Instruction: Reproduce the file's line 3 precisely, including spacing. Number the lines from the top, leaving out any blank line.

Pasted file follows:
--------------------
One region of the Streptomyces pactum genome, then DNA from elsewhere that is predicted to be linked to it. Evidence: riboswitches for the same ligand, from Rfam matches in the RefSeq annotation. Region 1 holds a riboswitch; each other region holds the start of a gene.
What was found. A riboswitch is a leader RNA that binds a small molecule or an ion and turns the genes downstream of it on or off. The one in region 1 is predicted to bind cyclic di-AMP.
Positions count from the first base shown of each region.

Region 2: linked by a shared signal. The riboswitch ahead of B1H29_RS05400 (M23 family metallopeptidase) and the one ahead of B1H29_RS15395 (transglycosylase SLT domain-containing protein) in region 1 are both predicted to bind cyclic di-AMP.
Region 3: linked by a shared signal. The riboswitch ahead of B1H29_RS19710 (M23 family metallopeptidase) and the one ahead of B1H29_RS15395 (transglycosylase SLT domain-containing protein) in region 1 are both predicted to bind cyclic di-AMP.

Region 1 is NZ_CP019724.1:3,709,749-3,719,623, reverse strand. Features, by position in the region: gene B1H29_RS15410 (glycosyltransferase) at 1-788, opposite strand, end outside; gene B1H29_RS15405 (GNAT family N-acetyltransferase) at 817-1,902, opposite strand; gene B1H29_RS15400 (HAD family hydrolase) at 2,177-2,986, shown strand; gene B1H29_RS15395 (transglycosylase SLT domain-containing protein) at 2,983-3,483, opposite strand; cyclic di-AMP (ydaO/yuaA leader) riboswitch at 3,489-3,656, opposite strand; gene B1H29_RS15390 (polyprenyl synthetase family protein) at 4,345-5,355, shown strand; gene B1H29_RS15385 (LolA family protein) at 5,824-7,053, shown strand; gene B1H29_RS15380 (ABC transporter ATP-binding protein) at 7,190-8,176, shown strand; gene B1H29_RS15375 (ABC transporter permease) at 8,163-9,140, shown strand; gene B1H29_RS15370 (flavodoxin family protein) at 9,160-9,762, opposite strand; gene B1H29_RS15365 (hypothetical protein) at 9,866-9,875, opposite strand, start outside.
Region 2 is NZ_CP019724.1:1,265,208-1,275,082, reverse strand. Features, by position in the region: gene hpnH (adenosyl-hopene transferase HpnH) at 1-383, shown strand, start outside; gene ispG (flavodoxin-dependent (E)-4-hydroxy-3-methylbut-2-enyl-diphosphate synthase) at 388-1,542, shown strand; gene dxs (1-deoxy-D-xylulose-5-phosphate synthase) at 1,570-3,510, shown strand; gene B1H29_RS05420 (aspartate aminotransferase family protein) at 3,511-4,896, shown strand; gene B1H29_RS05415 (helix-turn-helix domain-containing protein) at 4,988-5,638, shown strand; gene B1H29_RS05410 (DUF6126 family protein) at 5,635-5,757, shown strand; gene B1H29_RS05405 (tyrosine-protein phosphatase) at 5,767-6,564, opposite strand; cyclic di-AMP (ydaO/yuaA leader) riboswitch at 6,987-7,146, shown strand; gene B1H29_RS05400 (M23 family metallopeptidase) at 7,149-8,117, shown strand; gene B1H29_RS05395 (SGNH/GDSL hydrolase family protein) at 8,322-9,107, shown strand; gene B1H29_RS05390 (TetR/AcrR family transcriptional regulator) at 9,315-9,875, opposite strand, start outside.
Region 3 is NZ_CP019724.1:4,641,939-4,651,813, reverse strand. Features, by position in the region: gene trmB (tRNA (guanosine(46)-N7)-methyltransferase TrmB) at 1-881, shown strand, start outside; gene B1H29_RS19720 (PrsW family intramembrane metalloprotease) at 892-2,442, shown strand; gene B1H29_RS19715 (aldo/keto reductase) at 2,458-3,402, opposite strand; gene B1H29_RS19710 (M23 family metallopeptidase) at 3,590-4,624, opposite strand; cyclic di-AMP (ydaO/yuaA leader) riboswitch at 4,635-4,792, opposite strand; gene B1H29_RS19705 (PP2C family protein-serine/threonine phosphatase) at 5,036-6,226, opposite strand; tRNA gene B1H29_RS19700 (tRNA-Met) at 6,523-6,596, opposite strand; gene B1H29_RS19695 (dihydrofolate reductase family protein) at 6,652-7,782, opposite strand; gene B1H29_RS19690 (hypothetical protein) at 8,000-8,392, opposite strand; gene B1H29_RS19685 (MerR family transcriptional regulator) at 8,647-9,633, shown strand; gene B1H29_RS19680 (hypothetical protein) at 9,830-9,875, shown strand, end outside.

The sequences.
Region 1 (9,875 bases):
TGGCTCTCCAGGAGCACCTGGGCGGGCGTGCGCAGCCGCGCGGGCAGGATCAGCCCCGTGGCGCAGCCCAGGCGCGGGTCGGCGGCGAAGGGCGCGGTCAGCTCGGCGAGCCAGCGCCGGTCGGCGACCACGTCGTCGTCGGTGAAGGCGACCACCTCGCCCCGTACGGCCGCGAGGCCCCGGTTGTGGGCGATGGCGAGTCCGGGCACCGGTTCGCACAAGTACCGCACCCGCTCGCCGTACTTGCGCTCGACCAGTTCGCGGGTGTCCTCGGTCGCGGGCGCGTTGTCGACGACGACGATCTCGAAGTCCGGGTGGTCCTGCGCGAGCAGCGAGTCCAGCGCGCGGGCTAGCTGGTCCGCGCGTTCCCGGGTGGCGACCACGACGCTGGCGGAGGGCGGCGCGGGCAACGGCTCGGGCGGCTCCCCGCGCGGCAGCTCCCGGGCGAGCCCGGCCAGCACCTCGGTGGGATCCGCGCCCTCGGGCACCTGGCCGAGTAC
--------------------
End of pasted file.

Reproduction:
Positions count from the first base shown of each region.